Classic Video Game Screw Yous: TIE Fighters have two laser cannons, no other weapons, no shields, no hyperdrive, and essentially six hit points. Enemy TIE Fighters in the expansion have shields. Justified in that Zaarin was heavily involved in improving the TIE series and was looking for ways to keep his depleted forces alive.
Copy And Paste Environments: Understandable, since one part of outer space has a tendency to look like every other part of outer space.
Collision Damage: A surprisingly effective weapon against other, weaker fighters, by the way. However, it is toned down a lot in this version.
First, you've got the inaccurately-named TIE Defender, which dominates all the other TIEs in speed, acceleration, maneuverability, and weapons systems. Yes, it's that powerful. Four lasers, 2 ion cannons, and 8 missiles mean it can dominate in space superiorty situations. It's a full 50% faster than a X-Wing or TIE Interceptor, and comfortably faster than an A-Wing or TIE Advanced, while also being more maneuverable. With strong shields, the strongest in fact, and its own hyperdrive, it could pop in anywhere and basically stomp on any other fighter's head, while they would be unable to escape.
Secondly, you've got the holy hell war god Missile Boat, which is extremely powerful and was designed specifically to kill TIE Defenders with ease. It has merely one laser, but as its name implies, it carries more missiles than an entire wing of starfighters, enough to use them as its primary weapons at all times. The otherwise forgotten laser can instead be used to power the Missile Boat's exclusive SLAM system, which basically dumps all the energy from your laser banks into your engine for a phenomenal boost of speed, making faster than even the TIE Defender, giving it the ability to jump in or escape pretty much any situation at will. And like a lot of advanced imperial fighters, it has special beam systems, typically a tractor beam. This thing is designed to kill TIE Defenders by zooming up on top of them before they know it, grabbing them with the tractor beam before they can escape, and then pounding the poor bastard with a nearly endless supply of missiles. This plan works wonders against pretty much any fighter. And if it's armed for a bombing role instead, it can destroy entire fleets without having to pause or reload, simply because it carries that much ordnance.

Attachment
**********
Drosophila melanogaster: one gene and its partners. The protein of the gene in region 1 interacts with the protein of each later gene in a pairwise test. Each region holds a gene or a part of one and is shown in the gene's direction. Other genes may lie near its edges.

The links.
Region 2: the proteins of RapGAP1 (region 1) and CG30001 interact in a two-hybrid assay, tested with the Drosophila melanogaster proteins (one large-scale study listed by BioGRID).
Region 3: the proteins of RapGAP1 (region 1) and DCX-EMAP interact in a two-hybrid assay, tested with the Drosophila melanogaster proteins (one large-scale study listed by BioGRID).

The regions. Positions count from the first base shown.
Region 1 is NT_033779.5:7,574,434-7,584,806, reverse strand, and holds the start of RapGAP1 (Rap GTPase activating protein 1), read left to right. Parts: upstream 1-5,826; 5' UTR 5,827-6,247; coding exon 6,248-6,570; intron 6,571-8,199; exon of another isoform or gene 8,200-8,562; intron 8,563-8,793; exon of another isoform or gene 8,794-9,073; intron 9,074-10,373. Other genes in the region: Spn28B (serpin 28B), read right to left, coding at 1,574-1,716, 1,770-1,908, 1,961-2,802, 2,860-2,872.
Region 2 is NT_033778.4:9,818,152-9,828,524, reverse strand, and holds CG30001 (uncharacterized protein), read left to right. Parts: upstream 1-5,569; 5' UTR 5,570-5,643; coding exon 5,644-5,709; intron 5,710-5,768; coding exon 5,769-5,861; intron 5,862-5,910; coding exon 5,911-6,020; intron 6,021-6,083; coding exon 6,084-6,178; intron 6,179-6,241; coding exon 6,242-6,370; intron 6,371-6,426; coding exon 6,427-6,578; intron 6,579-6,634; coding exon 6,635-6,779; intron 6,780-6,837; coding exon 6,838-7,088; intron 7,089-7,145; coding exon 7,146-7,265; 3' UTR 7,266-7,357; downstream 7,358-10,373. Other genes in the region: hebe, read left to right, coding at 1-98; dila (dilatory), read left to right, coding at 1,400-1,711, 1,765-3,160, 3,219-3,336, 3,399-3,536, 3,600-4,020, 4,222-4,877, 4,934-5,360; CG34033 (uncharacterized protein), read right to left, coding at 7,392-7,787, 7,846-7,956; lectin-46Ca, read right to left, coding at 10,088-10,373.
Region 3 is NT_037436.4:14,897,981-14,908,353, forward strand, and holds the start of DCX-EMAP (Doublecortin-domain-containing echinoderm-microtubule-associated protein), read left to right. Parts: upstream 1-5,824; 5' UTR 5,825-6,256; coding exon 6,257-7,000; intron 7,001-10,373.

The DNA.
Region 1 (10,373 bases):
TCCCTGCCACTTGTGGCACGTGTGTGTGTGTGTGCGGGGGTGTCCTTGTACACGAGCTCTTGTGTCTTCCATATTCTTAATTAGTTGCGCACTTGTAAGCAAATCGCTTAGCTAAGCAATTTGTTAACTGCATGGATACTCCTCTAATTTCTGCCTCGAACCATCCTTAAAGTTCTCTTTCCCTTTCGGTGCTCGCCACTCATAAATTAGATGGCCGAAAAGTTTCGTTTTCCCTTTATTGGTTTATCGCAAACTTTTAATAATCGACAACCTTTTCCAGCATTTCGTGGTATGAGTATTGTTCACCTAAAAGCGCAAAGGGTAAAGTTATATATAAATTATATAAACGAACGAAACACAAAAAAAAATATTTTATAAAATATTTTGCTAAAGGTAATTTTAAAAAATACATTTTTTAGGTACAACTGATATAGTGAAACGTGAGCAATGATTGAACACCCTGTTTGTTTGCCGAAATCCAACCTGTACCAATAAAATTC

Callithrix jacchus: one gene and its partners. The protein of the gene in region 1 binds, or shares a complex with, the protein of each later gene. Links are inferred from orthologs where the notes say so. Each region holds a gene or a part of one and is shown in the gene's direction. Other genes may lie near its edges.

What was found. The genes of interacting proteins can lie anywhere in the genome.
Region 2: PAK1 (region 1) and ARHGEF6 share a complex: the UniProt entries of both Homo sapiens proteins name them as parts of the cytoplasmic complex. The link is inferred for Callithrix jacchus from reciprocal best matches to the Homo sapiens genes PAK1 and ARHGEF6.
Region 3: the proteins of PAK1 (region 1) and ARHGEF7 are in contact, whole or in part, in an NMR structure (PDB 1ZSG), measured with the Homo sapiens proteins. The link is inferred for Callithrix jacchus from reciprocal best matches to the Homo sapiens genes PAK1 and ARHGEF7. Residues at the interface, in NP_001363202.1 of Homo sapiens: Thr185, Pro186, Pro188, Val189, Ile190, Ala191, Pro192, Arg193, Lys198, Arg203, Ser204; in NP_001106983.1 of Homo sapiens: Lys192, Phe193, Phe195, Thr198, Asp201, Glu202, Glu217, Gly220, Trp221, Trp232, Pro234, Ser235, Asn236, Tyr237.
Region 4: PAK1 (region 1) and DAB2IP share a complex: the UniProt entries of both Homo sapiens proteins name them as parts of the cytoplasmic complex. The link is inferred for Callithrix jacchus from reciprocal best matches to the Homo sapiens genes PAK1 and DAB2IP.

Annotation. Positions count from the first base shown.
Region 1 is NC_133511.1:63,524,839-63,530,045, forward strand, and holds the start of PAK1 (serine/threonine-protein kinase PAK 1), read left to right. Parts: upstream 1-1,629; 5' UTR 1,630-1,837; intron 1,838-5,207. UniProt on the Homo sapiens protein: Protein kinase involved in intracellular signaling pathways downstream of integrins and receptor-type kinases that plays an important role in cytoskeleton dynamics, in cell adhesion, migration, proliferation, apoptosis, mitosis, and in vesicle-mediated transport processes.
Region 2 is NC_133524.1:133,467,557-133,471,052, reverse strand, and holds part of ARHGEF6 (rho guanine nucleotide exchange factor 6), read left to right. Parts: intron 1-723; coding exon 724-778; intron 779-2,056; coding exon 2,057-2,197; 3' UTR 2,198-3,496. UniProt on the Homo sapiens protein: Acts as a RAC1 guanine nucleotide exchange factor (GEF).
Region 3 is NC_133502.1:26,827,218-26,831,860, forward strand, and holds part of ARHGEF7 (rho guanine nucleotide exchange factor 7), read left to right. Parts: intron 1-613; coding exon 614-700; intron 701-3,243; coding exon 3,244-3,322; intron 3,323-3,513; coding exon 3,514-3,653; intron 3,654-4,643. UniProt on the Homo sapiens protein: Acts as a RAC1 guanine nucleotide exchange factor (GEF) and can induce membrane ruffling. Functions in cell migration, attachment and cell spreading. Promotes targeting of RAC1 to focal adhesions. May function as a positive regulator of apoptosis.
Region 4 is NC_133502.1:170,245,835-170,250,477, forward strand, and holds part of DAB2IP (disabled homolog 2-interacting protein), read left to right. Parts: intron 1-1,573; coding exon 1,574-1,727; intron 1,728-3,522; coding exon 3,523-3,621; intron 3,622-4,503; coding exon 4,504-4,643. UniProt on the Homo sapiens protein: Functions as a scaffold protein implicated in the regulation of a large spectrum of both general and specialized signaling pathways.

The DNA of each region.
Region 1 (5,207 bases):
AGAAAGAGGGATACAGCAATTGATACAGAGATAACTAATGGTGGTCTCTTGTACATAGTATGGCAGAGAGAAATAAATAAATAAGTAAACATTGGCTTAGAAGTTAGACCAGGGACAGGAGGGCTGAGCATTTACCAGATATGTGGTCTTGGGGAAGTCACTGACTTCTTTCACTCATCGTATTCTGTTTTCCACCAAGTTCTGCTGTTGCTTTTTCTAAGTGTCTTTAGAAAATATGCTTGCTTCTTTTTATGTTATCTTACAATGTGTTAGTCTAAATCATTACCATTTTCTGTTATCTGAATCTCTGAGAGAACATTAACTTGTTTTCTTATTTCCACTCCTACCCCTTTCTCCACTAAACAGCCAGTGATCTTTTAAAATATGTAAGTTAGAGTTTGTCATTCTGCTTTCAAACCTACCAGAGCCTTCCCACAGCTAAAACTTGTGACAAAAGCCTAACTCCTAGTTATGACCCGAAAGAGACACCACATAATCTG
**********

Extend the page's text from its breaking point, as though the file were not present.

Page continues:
Before either of these rear their heads, the TIE Advance is the king of the hill, though not quite game-breaker material. It has decent shields, 4 laser cannons, its own hyperdrive, a set of missiles, and just enough speed to beat an A-Wing in a race. This is the ship that was based on Darth Vader's personal prototype. Of course, a short time later the Defender and Missile Boat show up, making everyone forget about the poor Advance.
Cut Scene Power To The Max: Whereas enemy TIE Defenders can wreck an entire flight group of Assault Gunboats each, once you have some on your side they have an annoying tendency to fall in single combat against measly A-Wings.
Death Is a Slap on the Wrist: When the player's character dies (a rare event in of itself, actually) or is captured, it shows a cutscene with the charater's demise. While X-Wing allowed you to continue by reviving your pilot and resetting the score, TIE Fighter allows an automatic backup and restore to bring you back without penalty. If you want, you can disable the automatic backup and try the game without dying.
Death of a Thousand Cuts: In this game, you now have the option to take out turrets on capital ships, rendering them defenseless. Likewise, you can use Ion cannons to quickly disable large capital ships. The result in either case allows you to destroy the largest of ships using lasers.